One thing you may or may not know about me, I am a big sports fan, especially baseball. I love the game, I love going to the ballpark, I love the atmosphere of competition, I love the comradery of being part of a team, I love it all! If like me, you enjoy baseball, you probably realize that we are right in the middle of Major League Baseball Playoffs, which means the World Series is starting tomorrow! (Go Yankees! assuming they are still in it!)
You are probably wondering why I’m talking about baseball on a blog for educators in the beauty and wellness industry. It’s a great question, so stick with me for a few minutes, even if you are not a baseball fan, I think you might have some fun with this one.
You see, I like bringing things that are happing in the world into our schools. When it is Super Bowl time, I think you should have a Super Bowl party at school. When it is time for the Kentucky Derby, make that Saturday Hat Day. On National Popcorn Day, bring popcorn into the school for some fun. National Popcorn Day is January 19th just in case you were wondering.
So, in honor of the start of the World Series, I say bring in a World Series game into your school with a Baseball Student Salon Challenge and Baseball Review for your classroom.
Let’s start in the classroom.
- 4 Items (such as chairs) to represent Home Plate and 3 Bases
- Review Questions
- Set classroom up in shape of a baseball diamond. Home plate, 3 bases, and two dugouts.
- Create review questions. You may choose to create questions of all the same difficulty (a single) or you may choose to have questions of various difficulty (single, double, triple or home run).
- Determine how many innings you wish to play. An inning is where both teams have a chance to answer.
- Divide the class into 2 teams.
- Determine which team will bat (answer questions) first.
How to Play:
- The game is played like the game of baseball.
- There are two teams. Each team will take turns at “bat”.
- The team will choose a batting order (the order in which students will answer questions).
- The first person will come up to bat and the facilitator will ask the student a question.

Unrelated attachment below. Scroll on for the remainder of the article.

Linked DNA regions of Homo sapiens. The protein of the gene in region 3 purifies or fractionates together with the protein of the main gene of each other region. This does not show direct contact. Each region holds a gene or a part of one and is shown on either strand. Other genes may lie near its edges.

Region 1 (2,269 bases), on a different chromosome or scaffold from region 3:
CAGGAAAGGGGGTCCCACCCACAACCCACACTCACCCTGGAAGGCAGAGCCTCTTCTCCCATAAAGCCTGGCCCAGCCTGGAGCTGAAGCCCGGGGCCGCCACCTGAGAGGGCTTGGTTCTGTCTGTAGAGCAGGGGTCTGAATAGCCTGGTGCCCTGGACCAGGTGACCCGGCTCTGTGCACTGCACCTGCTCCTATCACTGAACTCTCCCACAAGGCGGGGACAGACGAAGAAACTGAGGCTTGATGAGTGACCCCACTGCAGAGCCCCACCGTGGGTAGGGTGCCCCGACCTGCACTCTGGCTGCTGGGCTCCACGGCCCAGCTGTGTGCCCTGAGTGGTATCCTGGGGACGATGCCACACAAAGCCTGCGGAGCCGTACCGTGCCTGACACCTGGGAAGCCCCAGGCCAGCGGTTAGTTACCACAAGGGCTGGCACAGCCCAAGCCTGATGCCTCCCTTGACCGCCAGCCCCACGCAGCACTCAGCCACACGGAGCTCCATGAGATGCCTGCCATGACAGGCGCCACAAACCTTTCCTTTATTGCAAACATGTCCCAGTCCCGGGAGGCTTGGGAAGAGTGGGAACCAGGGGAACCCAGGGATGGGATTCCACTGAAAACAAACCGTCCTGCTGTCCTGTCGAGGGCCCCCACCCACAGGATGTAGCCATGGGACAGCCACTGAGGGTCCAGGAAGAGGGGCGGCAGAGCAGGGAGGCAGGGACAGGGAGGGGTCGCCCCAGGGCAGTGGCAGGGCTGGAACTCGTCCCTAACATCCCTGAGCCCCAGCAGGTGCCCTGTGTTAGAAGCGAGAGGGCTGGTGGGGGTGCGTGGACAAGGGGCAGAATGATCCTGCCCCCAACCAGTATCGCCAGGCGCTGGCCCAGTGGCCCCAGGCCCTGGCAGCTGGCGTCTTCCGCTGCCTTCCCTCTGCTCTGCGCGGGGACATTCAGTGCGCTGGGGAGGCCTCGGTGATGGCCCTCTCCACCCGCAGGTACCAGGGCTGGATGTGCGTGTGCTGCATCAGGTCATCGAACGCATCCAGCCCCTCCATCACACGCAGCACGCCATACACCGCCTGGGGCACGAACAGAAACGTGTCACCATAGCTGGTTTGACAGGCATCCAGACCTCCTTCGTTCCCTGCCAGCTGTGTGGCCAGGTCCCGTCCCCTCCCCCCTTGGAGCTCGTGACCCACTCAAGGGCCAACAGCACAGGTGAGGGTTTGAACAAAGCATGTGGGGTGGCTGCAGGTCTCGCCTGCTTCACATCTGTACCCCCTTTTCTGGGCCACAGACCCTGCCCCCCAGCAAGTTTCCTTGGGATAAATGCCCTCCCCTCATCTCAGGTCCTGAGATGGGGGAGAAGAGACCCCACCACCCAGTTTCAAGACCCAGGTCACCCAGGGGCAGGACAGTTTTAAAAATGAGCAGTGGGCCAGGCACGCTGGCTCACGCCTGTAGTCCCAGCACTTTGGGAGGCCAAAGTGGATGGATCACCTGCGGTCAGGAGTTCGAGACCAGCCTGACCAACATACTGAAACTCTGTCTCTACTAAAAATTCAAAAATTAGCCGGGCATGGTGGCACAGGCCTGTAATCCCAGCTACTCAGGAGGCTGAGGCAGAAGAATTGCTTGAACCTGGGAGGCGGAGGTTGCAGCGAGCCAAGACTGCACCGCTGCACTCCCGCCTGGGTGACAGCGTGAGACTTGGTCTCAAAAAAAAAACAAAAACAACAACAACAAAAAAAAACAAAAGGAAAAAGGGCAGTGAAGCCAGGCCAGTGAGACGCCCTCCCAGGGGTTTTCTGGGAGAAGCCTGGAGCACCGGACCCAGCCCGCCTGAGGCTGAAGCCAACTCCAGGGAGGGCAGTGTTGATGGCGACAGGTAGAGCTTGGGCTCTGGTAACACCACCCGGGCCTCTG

- If answered incorrectly, that student will be out. When a player misses the question, allow the other team the opportunity to answer the question. If that player from the other team gets the answer correct, it will count as an additional out for the other team. This allows the possibility of getting two outs on one question.
- Once there are 3 outs on the team, the teams will switch sides and the other team will be up to bat.
- If answered correctly, that student will advance to first base.
- The next student will come up to bat and the facilitator will ask a question.
- If the student answers the question correctly, they will advance to first base, while the student on first base will advance to second base.
- If answered incorrectly, they are out and the first student stays on first base.
- Play will continue with the next student coming up to bat.
- As students advance around the bases, once they get back to home plate, they score a run.
- Keep track of student runs scored and outs on the marker board.
- The team with the most runs at the end of the game wins.
- To increase the level of difficulty, rather than all questions being worth a single base hit, create various questions with a different degree of difficulty. Some questions are worth a single, some are worth a double (2 bases), some are worth a triple (3 bases) and some are worth a home run!
- Consider throwing in “curve ball” questions. A curve ball question would be a question from the previous lesson.